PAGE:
Definitions by contrast: Expensive vs. valuable

Definitions by contrast: Expensive vs. valuable

Sometimes even your faithful, Serious correspondent wants some time away from the dictionary. (Never fear, the official definitions will be back later.)

When the dictionary palls and I'd rather just use my notebook, I enjoy defining things through contrasts. It works well for pairs of words; I've been thinking most lately about the contrasts between "expensive" and "valuable."

Contrasts pop up all the time. Umbrellas are expensive -- until it starts to rain, and then they're valuable.

New shoes are expensive -- but when your old ones get old enough to hurt your feet, new shoes are valuable.

Having new cold-weather gear in time for the weather change is valuable. Not having it can be expensive -- in the form of catching the germy sort of cold, or just feeling the cold air too much.

Chocolate is expensive -- but when you've had a bad day, it's valuable. (OK, when you're celebrating a good day, too.)

I'm sure other posts will follow about other pairs of words.

For more fun with words, stop by the Margaret Serious page on Facebook.

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Comments

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  • This post is a great perspective-shifter, thanks!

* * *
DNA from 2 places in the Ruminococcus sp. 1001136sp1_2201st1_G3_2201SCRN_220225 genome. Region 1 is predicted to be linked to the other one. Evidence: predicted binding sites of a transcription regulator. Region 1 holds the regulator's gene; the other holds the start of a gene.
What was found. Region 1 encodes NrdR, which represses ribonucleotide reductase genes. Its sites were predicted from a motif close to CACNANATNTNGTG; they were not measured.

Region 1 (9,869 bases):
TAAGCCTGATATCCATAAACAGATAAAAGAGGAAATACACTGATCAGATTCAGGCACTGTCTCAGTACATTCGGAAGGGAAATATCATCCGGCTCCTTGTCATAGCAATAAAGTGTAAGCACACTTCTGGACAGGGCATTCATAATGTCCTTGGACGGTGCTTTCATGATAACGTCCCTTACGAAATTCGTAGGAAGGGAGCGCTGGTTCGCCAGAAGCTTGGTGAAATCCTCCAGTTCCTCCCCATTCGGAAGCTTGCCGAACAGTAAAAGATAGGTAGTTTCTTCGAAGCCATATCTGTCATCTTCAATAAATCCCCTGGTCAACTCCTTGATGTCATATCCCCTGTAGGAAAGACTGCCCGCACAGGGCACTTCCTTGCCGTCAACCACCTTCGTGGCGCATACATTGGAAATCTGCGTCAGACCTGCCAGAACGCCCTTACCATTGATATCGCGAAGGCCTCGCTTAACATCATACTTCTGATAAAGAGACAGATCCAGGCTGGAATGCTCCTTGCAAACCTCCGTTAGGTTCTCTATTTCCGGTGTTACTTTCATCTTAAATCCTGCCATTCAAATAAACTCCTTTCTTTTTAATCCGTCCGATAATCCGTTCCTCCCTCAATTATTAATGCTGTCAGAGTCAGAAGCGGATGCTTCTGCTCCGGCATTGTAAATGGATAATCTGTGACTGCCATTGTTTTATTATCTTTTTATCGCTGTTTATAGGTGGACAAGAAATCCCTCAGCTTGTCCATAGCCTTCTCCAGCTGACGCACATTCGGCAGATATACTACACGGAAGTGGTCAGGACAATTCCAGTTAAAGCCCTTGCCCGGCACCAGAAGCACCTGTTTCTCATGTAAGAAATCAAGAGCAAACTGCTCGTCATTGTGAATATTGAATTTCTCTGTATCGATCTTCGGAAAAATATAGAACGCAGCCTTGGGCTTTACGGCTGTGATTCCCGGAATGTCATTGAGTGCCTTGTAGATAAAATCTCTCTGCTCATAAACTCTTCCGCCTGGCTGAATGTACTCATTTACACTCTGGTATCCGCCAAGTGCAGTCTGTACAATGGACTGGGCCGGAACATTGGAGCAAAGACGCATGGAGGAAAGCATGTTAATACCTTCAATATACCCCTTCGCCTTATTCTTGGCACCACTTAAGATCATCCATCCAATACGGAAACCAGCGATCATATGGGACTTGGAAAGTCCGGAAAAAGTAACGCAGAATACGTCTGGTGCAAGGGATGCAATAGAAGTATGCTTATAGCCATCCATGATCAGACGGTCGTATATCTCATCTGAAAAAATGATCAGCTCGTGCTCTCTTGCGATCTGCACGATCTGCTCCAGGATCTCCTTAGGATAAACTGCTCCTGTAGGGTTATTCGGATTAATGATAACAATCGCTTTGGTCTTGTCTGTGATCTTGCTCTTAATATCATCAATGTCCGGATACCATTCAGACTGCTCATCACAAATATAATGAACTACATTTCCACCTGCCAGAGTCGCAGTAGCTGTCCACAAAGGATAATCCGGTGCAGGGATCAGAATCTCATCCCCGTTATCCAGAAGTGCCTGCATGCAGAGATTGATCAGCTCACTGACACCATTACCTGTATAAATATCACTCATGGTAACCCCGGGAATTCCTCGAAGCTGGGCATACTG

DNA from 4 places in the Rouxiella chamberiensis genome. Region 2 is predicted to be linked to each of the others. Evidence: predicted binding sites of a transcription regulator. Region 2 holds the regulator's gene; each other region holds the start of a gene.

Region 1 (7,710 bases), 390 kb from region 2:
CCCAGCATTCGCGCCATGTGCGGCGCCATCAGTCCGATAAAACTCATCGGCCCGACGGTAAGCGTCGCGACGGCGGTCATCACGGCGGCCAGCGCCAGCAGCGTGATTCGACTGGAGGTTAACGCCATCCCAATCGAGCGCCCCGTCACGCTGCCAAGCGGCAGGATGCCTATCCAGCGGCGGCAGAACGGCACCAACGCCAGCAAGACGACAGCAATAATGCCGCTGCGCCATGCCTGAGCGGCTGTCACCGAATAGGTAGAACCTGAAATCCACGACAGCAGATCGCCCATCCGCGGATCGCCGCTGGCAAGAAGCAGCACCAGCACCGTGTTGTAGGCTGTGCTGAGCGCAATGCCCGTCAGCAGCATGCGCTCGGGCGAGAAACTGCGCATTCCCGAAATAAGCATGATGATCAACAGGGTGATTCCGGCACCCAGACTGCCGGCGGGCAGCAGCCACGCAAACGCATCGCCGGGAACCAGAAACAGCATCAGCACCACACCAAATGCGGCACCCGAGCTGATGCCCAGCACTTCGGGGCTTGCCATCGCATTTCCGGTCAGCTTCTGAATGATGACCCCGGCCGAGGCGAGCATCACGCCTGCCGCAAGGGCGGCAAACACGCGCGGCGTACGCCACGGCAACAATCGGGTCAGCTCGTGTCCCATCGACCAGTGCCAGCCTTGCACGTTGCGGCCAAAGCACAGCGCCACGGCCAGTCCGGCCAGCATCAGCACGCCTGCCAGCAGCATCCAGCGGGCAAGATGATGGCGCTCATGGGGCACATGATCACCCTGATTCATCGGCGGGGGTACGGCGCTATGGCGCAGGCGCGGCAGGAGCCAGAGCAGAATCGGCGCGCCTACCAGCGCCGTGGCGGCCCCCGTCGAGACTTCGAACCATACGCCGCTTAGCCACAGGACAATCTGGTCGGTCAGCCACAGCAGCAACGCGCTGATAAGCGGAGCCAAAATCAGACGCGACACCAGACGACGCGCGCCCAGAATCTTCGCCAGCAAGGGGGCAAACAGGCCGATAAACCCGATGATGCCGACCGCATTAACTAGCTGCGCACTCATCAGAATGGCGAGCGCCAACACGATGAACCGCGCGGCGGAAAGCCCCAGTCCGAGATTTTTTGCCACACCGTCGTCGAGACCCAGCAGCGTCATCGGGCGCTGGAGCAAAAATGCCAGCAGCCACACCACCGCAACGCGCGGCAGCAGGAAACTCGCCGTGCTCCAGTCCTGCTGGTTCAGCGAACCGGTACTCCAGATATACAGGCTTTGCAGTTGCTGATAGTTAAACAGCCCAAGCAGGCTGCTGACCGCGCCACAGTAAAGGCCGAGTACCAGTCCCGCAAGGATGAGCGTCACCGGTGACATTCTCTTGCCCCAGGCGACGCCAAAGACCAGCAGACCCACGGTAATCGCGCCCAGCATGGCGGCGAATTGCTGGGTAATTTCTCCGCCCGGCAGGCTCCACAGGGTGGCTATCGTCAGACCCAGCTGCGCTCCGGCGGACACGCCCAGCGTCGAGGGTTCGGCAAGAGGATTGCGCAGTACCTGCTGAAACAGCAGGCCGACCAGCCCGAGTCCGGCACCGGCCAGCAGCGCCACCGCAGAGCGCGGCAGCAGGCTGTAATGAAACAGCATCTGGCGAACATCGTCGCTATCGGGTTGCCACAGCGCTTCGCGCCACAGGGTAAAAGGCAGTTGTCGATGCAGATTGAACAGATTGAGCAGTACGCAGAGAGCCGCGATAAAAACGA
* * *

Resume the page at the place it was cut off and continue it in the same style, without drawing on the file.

• In reply to folkloric:

    You're welcome, as always. Thanks for stopping by!

  • I would think expensive and valuable are opposites to a degree. A Bugatti is more expensive than a Honda Fit, but if the job is to get somewhere, the Fit has more value. Probably needs less maintenance, too.

    In corporate speak, creating value is selling something real expensive so the corporation retains the value.

  • In reply to jack:

    Thank you for your perspective.

  • There are many ways of looking at these descriptives. Expensive usually applies to monetary value, so something can be valuable in this sense and therefore expensive to buy. But virtue on the other hand is priceless.

  • In reply to Aquinas wired:

    Hmmm. Virtue could be another word to define by contrast... watch this space!

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